It all started when I saw bas relief trees on Pinterest and found the connection between drywall joint compound and plaster. Mind blown! So of course I had to experiment. Here are some of my experimentations. First, I wanted to have a go at a relief tree so I picked up this old framed mirror from the thrift store for $3, bought a sensitble sized bin of Compound and a 2 litre carton of plaster powder. Viola! Instant in love! Now, there are ways of having smoothness but I personally love the rough texture of trees so I kept that look for my first experiment which was mainly about feeling out the materials, how it moves around and overall workability. I'm quite happy with the results - texture is amazing. I learned that no matter how much paint you put on the surface, you will still see the bare, white plaster being reflected back at you along the edges - though I typically won't be doing reliefs on mirrors.
I was gifted a wonderful bounty of crystals from an old chandelier and they needed a proper stand if I were to upcycle them into crystal suncatchers and sell at markets so I set to work on a tree base sculpture. I was too excited and caught up in construction that I forgot to take pictures along the way so I will tell you what I did here. I have some twisted hazelnut branches that I would have coming out of plant pots or in funky vases because they are the perfect, beautiful things to hang things off of including draping climbing plants over. I had a few of them lying around and thought they would make awesome branches for my tree so I found 4 and taped them together. Then I took a tall ricotta container, glued the lid on and fixed it upside down to a hunk of wood I had laying around. Then I mixed up some of the powdered plaster with water and filled the bottom 3 quarters the way up ( I wanted a good weight to my tree without it being too heavy). I then popped in the taped together branches and secured it and shaped it a bit with more tape. I had thought the whole thing would be a tree trunk but as I worked with it and how the branches sat, it made more sense for the tree to be perched on a big rock. The rock gave me an opportunity to play around with smoothing. Once I got the tree and its roots figured and the rocks smoothed, it was time to allow it to dry a bit. I'd say it was about 2/3rds dry and I carved a bit - mmm like butter. Painting was the fun bit. The hardest part was waiting for the plaster to dry before I could carve and for the paint layers to dry. I couldn't resist highlighting the tree using a gold paint and I'm slightly obsessed with the results. Perhaps it is something you need in your home or shop to display your beautiful necklaces or wares? Hit me up because I don't think I will ever tire of making these - I'm going to do a smaller version soon.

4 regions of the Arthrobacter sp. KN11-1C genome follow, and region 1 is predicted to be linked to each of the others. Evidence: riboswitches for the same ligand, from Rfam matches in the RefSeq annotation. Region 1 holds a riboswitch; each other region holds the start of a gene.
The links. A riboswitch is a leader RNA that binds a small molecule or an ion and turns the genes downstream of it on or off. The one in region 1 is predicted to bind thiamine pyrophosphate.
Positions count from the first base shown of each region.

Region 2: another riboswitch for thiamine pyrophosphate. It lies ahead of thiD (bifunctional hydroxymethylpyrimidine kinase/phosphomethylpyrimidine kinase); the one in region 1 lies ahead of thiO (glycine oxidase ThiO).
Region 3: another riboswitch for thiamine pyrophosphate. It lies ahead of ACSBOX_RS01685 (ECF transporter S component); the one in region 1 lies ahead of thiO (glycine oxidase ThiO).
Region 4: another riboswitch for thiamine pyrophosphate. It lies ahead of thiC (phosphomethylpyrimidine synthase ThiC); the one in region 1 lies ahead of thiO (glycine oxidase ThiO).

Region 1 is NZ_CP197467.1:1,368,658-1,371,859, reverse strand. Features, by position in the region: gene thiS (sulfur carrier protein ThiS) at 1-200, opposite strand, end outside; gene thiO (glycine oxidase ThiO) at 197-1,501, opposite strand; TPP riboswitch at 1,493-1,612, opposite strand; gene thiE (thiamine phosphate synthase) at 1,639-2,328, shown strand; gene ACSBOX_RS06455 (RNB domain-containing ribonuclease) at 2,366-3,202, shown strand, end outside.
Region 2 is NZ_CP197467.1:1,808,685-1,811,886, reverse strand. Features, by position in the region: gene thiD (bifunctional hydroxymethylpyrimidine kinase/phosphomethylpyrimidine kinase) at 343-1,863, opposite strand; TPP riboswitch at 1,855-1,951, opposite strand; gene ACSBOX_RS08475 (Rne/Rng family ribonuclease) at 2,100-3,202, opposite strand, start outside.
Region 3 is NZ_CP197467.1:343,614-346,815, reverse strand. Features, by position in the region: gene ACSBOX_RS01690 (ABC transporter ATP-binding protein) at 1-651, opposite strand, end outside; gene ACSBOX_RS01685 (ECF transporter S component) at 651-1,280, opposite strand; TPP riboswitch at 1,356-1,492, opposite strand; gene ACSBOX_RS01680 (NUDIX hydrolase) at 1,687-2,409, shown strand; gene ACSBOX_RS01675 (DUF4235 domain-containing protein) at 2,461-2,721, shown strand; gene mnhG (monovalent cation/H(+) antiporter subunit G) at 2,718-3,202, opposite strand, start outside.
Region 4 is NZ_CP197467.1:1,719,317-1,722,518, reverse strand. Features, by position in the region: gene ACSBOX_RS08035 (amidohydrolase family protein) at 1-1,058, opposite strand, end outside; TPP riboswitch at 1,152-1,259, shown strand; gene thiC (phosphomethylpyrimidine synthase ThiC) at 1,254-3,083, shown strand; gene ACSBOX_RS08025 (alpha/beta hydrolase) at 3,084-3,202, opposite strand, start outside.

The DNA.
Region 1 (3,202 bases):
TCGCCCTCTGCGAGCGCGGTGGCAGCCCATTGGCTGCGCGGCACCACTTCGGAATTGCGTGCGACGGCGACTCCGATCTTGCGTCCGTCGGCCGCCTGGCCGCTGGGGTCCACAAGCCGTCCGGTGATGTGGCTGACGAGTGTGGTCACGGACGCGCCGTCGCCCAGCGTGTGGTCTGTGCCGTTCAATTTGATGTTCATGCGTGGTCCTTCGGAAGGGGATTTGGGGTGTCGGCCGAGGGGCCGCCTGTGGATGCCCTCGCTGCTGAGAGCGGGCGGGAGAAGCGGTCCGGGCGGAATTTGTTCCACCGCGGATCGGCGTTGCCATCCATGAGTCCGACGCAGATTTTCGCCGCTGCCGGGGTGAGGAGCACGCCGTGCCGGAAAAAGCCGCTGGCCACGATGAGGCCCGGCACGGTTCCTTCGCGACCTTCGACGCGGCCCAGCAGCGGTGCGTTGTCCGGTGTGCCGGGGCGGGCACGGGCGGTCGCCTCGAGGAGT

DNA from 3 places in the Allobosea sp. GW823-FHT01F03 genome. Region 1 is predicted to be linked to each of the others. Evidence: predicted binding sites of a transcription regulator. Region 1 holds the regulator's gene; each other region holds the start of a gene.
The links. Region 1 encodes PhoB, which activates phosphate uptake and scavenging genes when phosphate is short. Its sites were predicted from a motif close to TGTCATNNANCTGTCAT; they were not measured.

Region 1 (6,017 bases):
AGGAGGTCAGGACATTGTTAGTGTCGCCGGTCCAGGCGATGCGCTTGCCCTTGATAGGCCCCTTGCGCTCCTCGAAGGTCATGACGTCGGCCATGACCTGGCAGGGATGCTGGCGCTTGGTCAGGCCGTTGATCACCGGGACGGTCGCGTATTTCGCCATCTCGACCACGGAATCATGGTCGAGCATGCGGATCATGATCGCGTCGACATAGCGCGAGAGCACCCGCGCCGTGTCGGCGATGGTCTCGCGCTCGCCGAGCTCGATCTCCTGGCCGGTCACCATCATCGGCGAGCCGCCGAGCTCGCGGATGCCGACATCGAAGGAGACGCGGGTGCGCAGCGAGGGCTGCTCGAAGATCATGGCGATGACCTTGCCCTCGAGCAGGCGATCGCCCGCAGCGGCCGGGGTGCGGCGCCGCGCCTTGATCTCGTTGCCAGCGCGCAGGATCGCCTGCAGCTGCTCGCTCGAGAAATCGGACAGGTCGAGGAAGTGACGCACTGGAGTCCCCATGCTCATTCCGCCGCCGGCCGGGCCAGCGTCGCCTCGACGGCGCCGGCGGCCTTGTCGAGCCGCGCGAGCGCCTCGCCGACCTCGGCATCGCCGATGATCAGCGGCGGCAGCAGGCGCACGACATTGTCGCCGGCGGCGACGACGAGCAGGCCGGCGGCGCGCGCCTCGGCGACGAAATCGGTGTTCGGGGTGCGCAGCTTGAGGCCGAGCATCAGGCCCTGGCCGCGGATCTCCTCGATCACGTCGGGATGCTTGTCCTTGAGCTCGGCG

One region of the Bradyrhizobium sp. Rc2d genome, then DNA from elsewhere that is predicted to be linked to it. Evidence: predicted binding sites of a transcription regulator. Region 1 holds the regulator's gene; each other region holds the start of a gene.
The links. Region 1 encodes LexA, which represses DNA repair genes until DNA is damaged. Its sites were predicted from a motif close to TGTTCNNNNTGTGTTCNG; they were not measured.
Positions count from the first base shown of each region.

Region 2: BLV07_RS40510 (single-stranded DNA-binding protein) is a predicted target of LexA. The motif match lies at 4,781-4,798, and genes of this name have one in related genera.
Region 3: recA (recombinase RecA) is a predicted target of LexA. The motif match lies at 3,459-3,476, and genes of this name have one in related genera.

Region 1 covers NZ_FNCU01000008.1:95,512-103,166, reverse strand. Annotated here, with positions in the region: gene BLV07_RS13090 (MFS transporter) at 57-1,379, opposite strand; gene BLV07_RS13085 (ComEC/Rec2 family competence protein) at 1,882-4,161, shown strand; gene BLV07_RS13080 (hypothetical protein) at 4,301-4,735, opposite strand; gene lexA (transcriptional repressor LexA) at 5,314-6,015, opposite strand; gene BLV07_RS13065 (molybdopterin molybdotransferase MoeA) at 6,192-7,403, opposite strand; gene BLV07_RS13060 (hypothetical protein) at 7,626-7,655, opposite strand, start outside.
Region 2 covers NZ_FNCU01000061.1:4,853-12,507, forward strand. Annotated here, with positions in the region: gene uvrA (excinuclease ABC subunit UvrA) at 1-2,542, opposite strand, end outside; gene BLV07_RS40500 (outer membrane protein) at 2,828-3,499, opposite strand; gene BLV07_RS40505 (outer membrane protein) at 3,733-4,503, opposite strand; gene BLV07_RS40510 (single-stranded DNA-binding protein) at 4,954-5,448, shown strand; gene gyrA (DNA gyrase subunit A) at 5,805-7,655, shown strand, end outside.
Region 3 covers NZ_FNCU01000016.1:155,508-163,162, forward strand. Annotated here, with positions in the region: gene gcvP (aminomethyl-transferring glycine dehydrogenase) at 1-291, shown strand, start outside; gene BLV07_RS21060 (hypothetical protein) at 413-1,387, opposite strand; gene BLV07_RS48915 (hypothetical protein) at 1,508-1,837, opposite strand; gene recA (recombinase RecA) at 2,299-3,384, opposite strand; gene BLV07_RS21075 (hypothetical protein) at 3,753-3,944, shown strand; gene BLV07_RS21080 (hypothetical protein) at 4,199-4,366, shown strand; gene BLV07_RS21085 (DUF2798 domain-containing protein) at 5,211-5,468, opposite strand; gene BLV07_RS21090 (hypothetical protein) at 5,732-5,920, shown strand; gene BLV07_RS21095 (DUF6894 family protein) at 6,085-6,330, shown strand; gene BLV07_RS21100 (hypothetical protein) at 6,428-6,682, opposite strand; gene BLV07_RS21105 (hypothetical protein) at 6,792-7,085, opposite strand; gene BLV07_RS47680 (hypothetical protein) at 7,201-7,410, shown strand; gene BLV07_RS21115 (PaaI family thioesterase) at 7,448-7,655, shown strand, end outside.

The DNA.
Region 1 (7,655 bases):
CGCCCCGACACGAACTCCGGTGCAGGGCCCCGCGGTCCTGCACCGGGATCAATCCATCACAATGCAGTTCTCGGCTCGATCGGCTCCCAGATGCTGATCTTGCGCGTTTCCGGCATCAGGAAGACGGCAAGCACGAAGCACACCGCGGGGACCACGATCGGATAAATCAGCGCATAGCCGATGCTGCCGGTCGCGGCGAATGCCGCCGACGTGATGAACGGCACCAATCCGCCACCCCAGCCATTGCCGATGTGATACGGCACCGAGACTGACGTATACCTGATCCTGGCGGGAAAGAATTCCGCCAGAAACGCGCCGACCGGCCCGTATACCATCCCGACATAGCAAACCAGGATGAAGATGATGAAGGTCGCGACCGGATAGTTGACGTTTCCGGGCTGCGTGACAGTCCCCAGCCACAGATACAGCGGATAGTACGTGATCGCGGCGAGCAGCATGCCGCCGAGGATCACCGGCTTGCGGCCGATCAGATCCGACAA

Since creation, this tree spent the holiday at the Campbell River Art Gallery for their Christmas Market. Unfortunately, when I got it back, the base had somehow been "broken" off.
So it grew some mushrooms and flowers. Wabi-Sabi. Kintsubi.